A plane takes off from Peru (in a long no-dialogue scene) in a storm with two passengers; it lands in Panama with one. The missing man had valuable oil-location maps; everyone who is after ... See full summary »
Wilma Tuttle, psychology professor, lets aggressively brash student Bill Perry drive her home. Big mistake. After an attempted rape, Perry is dead; panicked, Wilma hides her traces and flees. As time passes, she watches the investigations of Homicide Lt. Dorgan with painfully concealed apprehension. Complicating matters: her budding romance with Warren Ford, Perry's guardian. How long can she stand the strain? Written by
Rod Crawford <firstname.lastname@example.org>
One of over 700 Paramount productions, filmed between 1929 and 1949, which were sold to MCA/Universal in 1958 for television distribution, and have been owned and controlled by Universal ever since. Its earliest documented telecast took place in Phoenix Friday 13 March 1959 on KVAR (Channel 12), followed by Chicago 25 April 1959 on WBBM (Channel 2), by Philadelphia 26 September 1959 on WCAU (Channel 10), by Los Angeles 3 October 1959 on KNXT (Channel 2), by Johnstown 30 October 1959 on WJAC (Channel 6), and by Pittsburgh 16 January 1960 on KDKA (Channel 2). It was released on DVD 28 September 2016 as part of the Universal Vault Series. See more »
Don't look so gloomy. We haven't lost yet.
[Dorgan looks at Wilma's innocent facial expression]
Lt. Ted Dorgan:
Oh we have.
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"The Accused" is a pretty good movie with some good acting turns by some reliable Hollywood stars. It is not a film noir but primarily a love story with some melodramatic moments. It is also too long and could have used a heavier hand in the cutting room.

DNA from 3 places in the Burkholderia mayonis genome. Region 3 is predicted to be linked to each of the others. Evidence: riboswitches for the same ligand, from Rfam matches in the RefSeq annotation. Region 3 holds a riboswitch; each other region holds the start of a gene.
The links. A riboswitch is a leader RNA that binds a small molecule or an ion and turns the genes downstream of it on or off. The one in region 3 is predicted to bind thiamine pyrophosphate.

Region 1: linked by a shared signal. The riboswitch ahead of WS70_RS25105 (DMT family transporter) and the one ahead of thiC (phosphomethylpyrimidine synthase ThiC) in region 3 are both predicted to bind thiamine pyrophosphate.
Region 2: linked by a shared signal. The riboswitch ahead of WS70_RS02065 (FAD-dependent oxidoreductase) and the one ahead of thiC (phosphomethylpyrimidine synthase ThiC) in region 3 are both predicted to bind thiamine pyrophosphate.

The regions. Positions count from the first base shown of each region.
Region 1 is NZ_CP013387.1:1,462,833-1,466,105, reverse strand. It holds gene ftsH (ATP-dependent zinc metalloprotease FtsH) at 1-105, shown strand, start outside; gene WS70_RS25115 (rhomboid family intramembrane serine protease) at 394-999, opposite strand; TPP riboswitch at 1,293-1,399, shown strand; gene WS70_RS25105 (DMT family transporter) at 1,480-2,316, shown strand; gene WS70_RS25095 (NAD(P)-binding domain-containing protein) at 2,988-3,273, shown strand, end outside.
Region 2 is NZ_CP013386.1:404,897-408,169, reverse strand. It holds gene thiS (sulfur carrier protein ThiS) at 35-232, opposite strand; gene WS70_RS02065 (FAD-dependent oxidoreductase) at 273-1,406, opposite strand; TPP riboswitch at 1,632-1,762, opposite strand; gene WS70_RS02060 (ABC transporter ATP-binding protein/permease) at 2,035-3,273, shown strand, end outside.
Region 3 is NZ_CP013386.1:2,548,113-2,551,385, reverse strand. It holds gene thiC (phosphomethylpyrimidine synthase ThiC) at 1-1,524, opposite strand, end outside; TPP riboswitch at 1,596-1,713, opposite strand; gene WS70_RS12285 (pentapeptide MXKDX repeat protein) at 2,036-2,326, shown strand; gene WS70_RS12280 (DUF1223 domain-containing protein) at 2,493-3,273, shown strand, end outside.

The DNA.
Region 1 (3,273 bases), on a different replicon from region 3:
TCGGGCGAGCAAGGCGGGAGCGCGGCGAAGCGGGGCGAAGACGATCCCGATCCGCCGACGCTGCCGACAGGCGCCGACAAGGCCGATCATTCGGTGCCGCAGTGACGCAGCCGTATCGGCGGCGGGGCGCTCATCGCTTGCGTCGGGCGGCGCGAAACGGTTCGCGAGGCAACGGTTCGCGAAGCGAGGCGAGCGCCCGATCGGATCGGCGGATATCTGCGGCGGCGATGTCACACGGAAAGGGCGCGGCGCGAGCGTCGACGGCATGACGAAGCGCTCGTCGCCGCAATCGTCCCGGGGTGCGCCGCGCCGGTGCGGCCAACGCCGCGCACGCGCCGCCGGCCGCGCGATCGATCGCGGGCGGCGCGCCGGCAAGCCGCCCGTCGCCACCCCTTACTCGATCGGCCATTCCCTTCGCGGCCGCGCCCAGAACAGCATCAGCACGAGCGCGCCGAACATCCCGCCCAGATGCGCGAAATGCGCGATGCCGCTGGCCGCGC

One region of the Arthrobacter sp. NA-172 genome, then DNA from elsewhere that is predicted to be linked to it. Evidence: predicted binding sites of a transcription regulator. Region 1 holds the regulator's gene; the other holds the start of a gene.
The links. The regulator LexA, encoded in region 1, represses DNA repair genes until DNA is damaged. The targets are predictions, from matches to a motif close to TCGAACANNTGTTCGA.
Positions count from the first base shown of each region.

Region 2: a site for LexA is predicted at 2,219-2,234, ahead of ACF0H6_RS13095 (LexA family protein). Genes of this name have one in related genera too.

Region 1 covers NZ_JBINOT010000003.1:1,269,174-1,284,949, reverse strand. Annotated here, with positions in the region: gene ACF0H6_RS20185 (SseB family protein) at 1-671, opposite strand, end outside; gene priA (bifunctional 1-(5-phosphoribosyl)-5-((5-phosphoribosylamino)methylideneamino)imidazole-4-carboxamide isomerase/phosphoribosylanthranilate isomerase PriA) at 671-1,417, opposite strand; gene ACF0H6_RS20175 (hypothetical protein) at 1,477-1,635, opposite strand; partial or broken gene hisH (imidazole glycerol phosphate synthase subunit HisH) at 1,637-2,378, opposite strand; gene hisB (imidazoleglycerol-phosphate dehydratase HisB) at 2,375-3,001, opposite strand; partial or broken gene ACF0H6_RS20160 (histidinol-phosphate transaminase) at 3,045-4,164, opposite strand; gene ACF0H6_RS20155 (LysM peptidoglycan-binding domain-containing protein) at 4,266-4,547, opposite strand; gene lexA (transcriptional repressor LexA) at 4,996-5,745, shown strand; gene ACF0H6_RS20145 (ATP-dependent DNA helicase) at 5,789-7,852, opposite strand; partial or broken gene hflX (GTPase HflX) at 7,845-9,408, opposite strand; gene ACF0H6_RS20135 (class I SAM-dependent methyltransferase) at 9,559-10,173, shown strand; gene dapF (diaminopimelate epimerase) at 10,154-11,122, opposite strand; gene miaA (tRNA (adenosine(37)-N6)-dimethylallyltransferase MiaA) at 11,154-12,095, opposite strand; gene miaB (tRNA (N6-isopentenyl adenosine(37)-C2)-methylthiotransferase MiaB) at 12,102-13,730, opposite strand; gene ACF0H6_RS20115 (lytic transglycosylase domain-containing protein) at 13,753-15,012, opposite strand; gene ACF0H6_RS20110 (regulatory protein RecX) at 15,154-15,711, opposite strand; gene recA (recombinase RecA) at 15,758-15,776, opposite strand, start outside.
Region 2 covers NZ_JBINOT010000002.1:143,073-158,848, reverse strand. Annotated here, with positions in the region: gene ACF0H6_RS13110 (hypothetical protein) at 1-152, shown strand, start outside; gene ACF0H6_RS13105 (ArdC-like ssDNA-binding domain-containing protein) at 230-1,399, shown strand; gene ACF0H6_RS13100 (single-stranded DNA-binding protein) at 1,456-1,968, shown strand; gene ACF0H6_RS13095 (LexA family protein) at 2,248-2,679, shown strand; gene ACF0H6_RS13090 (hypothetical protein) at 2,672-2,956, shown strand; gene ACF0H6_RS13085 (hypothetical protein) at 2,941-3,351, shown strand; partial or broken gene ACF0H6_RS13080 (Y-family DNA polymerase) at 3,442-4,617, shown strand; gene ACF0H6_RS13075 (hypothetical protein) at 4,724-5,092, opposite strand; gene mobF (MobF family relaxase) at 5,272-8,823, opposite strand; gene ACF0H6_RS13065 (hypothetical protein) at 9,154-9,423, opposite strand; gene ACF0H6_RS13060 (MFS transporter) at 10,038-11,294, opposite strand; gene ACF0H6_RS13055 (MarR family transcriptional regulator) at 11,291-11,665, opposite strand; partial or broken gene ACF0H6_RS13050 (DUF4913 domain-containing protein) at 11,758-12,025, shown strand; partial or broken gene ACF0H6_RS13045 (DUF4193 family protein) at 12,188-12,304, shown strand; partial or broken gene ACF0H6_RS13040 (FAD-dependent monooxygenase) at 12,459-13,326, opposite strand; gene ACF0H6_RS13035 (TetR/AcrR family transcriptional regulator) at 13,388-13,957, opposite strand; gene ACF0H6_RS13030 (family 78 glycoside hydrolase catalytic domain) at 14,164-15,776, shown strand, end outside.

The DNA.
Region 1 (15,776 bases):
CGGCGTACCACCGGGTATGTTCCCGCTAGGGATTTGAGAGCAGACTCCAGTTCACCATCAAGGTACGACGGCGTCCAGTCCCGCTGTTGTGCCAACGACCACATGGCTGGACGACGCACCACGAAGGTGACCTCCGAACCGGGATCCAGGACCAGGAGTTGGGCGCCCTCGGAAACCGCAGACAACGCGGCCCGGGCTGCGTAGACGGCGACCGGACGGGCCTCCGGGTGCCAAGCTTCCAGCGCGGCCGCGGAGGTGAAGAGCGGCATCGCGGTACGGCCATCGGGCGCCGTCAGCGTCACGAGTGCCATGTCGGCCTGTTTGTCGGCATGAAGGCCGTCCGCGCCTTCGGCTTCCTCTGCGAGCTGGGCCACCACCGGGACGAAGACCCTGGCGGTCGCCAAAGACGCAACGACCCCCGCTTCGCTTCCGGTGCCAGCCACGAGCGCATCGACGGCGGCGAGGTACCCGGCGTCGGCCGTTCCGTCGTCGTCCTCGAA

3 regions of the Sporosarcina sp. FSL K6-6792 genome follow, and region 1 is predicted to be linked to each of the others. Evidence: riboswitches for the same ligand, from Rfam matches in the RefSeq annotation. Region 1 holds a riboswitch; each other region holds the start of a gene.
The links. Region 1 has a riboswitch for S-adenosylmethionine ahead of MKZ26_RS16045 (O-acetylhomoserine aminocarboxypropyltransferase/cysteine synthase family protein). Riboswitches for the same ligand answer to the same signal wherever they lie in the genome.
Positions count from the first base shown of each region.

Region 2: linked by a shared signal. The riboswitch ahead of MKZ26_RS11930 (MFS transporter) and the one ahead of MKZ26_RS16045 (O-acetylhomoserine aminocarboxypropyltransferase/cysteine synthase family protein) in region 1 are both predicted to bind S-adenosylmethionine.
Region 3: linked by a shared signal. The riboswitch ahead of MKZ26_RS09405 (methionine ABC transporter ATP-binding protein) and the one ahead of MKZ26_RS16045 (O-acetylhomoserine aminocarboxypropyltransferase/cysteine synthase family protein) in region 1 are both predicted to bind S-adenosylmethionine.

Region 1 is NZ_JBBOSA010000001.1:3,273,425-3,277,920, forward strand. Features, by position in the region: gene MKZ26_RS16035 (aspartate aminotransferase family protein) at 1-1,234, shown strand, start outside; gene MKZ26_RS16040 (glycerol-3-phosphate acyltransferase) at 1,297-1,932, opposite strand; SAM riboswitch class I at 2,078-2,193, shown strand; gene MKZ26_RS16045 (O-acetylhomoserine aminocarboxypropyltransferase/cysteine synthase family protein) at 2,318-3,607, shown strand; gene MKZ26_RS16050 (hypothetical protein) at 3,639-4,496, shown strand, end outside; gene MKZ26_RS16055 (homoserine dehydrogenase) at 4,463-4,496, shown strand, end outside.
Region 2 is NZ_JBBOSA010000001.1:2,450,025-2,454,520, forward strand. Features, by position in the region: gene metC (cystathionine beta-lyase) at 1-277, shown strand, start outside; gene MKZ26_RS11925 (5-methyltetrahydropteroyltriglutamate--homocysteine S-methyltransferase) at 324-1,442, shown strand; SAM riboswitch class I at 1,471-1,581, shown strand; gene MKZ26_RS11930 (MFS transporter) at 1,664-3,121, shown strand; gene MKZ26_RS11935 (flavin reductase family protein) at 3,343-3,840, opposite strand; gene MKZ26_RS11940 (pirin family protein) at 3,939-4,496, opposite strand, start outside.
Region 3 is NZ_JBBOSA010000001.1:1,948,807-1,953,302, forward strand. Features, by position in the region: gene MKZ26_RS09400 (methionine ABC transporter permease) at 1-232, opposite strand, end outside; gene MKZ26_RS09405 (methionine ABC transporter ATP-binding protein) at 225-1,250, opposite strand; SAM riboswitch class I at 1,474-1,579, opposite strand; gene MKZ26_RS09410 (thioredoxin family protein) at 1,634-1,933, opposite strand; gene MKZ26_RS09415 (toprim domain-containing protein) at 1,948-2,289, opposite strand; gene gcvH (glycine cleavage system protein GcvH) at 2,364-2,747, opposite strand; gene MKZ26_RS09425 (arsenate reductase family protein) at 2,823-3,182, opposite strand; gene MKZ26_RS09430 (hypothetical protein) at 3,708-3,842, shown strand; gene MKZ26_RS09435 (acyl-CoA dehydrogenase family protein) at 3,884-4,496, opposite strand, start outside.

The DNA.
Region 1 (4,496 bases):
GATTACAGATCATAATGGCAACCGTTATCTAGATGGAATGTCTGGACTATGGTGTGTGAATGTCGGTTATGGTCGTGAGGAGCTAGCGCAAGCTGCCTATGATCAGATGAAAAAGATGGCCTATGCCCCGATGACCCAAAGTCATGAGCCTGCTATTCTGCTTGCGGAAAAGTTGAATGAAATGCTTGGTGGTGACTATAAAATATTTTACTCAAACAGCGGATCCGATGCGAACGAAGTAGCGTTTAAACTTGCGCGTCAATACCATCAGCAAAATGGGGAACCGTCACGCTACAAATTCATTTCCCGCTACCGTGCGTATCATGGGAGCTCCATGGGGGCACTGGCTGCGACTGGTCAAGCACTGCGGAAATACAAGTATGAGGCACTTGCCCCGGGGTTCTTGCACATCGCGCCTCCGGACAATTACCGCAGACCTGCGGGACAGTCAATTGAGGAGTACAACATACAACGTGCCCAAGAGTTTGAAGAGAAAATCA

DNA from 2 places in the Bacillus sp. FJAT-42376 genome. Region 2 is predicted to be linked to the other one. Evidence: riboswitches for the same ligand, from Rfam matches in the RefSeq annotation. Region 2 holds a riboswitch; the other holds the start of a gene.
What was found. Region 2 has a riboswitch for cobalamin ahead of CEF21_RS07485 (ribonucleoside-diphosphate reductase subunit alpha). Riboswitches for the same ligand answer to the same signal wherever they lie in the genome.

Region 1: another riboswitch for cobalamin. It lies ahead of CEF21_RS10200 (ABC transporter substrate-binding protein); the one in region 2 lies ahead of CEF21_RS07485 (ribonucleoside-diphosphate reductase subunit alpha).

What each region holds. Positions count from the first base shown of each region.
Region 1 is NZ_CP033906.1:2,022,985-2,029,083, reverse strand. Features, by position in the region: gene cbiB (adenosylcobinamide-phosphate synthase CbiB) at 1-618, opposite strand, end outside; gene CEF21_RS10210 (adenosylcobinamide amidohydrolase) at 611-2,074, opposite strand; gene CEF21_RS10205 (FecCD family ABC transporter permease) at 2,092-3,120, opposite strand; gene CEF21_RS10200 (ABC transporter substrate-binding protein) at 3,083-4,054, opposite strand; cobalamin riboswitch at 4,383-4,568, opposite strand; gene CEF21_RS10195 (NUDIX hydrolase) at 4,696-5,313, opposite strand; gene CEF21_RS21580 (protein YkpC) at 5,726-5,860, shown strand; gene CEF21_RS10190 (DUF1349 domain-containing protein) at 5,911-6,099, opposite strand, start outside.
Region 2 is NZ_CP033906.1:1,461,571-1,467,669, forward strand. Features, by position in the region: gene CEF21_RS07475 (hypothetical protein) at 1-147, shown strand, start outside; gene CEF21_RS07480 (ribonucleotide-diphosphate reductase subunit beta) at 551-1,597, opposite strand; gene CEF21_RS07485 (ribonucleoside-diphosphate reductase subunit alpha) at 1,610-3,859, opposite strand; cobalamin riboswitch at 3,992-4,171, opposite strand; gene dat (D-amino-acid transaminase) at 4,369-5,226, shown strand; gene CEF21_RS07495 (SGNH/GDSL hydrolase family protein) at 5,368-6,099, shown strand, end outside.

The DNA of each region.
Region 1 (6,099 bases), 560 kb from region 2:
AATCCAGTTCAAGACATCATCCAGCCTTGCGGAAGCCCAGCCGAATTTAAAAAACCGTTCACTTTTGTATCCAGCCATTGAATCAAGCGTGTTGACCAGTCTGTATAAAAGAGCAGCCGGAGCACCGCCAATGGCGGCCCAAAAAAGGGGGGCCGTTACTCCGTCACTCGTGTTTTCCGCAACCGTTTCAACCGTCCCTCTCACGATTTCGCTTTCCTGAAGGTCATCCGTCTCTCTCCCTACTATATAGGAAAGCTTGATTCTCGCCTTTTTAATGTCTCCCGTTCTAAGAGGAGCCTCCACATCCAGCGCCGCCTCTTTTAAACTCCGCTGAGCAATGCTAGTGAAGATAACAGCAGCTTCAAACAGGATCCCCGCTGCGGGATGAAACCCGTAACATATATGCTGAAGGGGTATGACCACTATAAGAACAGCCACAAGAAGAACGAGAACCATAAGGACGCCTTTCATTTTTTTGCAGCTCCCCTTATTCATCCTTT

Having said all that, I was tempted to stop the DVD player as I didn't think it was my cup of tea (the action is minimal) but the story became more absorbing as it unfolded. Right off the bat, in the opening scene, we find out that Loretta Young kills one of her students while fighting off an attempted rape. The rest of the picture involves a cat-and-mouse game between her and Police Lieutenant Wendell Corey, with lawyer Bob Cummings trying to pick sides.
The picture moves along spasmodically (as I said, it's too long) to its eventual denouement but spiked with some genuinely interesting plot turns.I must say I always felt Wendell Corey was a bit of a stiff but here he shows some depth, and Bob Cummings is the opposite of his usual feckless, irresolute self. But the film is Miss Young's and her legion of fans will not be disappointed - plus, she's beautiful as always. I have to think this was released as an 'A' picture, as they hired Victor Young to write the music - it doesn't get any better than that.
This movie really is worth watching but don't go out of your way - unless you're a Loretta Young fan.
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